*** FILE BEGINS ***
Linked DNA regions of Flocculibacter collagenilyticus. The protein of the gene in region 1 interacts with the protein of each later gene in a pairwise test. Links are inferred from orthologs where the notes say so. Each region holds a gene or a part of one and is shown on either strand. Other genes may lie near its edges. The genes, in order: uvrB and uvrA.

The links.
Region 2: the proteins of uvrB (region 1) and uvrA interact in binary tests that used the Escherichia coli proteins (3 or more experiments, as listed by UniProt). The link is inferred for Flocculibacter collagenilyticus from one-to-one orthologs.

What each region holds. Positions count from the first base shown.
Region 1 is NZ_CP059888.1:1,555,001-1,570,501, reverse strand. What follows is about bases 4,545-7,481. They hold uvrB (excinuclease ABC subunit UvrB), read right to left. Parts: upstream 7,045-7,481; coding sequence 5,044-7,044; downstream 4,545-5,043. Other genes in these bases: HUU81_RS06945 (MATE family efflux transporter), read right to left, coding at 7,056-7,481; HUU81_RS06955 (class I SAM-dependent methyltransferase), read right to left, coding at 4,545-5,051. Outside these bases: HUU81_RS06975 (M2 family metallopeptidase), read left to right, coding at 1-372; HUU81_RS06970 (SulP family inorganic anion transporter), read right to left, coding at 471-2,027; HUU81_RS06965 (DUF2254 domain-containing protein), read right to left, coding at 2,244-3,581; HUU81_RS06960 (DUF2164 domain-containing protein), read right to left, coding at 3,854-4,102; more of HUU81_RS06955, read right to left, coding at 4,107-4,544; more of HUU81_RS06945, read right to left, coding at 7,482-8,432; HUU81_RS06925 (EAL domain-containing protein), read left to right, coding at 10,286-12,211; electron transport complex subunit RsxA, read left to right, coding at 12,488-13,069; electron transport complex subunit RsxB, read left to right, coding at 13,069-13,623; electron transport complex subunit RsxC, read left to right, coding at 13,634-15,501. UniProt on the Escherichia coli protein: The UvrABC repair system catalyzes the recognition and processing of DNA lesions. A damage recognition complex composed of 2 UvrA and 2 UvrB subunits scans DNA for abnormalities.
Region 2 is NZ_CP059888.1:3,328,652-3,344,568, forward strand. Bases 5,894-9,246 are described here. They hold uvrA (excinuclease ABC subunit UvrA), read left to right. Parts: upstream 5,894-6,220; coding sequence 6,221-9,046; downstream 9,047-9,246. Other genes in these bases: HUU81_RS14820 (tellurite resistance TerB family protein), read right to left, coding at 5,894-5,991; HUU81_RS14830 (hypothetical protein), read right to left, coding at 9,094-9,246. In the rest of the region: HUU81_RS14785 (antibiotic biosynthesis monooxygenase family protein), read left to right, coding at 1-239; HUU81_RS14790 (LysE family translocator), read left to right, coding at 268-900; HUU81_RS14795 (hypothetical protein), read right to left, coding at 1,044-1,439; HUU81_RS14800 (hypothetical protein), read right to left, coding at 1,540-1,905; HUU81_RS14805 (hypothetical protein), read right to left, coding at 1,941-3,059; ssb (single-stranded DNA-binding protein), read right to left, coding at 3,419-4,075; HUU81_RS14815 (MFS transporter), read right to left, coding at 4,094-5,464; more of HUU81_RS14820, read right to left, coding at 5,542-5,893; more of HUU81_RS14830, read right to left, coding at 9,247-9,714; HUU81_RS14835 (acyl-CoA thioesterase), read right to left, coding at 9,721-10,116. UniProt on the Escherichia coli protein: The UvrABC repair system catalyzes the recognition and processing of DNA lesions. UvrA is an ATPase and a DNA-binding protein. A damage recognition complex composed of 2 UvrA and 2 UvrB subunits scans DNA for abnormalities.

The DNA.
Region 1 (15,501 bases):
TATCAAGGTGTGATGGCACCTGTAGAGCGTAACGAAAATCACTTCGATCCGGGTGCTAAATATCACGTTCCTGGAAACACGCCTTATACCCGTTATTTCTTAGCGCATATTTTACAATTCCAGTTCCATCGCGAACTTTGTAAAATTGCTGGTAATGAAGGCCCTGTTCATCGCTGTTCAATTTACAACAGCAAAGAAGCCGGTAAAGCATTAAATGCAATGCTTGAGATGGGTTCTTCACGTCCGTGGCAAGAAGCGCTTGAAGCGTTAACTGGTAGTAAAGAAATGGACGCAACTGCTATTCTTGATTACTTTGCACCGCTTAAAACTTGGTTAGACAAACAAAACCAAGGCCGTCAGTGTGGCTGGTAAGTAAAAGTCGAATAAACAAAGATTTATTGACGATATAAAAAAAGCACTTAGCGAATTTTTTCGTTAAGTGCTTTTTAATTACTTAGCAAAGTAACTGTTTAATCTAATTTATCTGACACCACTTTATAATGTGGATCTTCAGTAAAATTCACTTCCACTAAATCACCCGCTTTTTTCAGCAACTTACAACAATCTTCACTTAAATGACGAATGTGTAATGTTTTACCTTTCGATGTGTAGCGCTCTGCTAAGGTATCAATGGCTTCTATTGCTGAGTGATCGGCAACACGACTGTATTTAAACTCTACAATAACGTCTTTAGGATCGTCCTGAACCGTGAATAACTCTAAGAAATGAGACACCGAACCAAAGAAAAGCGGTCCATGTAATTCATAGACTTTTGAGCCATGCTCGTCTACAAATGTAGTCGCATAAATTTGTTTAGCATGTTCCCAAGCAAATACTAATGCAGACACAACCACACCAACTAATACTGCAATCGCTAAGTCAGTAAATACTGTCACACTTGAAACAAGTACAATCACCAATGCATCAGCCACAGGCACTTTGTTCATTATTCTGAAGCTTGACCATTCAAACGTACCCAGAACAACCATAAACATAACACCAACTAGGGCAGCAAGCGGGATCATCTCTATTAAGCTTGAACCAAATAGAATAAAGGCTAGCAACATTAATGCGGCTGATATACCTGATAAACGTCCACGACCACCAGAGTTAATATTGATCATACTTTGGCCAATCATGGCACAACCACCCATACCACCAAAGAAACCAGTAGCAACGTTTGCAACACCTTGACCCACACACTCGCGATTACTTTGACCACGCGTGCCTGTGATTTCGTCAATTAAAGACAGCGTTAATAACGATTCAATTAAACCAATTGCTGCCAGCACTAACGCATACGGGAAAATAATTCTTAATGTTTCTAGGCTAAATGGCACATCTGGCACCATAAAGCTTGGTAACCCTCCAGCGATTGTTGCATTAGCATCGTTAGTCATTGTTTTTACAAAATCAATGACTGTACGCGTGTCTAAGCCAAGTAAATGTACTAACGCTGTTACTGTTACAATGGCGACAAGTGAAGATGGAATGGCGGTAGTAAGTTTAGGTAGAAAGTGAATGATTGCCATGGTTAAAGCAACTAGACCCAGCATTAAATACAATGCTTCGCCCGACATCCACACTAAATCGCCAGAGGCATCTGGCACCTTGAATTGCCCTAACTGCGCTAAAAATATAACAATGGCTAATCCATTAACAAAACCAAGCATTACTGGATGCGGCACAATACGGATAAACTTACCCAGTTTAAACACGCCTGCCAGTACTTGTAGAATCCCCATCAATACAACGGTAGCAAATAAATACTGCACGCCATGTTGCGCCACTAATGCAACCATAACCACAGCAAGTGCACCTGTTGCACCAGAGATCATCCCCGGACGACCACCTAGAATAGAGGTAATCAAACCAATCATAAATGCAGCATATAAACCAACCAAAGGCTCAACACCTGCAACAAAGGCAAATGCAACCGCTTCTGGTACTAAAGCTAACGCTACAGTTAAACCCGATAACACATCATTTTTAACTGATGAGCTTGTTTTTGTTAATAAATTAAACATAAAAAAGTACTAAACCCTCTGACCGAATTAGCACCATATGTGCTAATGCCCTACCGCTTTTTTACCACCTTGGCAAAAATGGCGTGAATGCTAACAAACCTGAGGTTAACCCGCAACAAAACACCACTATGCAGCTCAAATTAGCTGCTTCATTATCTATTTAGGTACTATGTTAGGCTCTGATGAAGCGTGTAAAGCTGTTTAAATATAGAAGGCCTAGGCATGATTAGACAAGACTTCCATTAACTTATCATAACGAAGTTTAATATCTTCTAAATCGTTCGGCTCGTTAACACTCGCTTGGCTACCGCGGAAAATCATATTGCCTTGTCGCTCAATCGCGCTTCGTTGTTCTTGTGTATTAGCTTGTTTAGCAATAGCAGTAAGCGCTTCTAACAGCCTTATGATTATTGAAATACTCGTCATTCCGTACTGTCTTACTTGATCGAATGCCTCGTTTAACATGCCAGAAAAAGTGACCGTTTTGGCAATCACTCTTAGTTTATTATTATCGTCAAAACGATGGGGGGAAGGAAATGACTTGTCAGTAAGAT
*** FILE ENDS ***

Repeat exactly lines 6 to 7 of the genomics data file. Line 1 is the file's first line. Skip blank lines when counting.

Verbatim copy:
Region 2 is NZ_CP059888.1:3,328,652-3,344,568, forward strand. Bases 5,894-9,246 are described here. They hold uvrA (excinuclease ABC subunit UvrA), read left to right. Parts: upstream 5,894-6,220; coding sequence 6,221-9,046; downstream 9,047-9,246. Other genes in these bases: HUU81_RS14820 (tellurite resistance TerB family protein), read right to left, coding at 5,894-5,991; HUU81_RS14830 (hypothetical protein), read right to left, coding at 9,094-9,246. In the rest of the region: HUU81_RS14785 (antibiotic biosynthesis monooxygenase family protein), read left to right, coding at 1-239; HUU81_RS14790 (LysE family translocator), read left to right, coding at 268-900; HUU81_RS14795 (hypothetical protein), read right to left, coding at 1,044-1,439; HUU81_RS14800 (hypothetical protein), read right to left, coding at 1,540-1,905; HUU81_RS14805 (hypothetical protein), read right to left, coding at 1,941-3,059; ssb (single-stranded DNA-binding protein), read right to left, coding at 3,419-4,075; HUU81_RS14815 (MFS transporter), read right to left, coding at 4,094-5,464; more of HUU81_RS14820, read right to left, coding at 5,542-5,893; more of HUU81_RS14830, read right to left, coding at 9,247-9,714; HUU81_RS14835 (acyl-CoA thioesterase), read right to left, coding at 9,721-10,116. UniProt on the Escherichia coli protein: The UvrABC repair system catalyzes the recognition and processing of DNA lesions. UvrA is an ATPase and a DNA-binding protein. A damage recognition complex composed of 2 UvrA and 2 UvrB subunits scans DNA for abnormalities.

The DNA.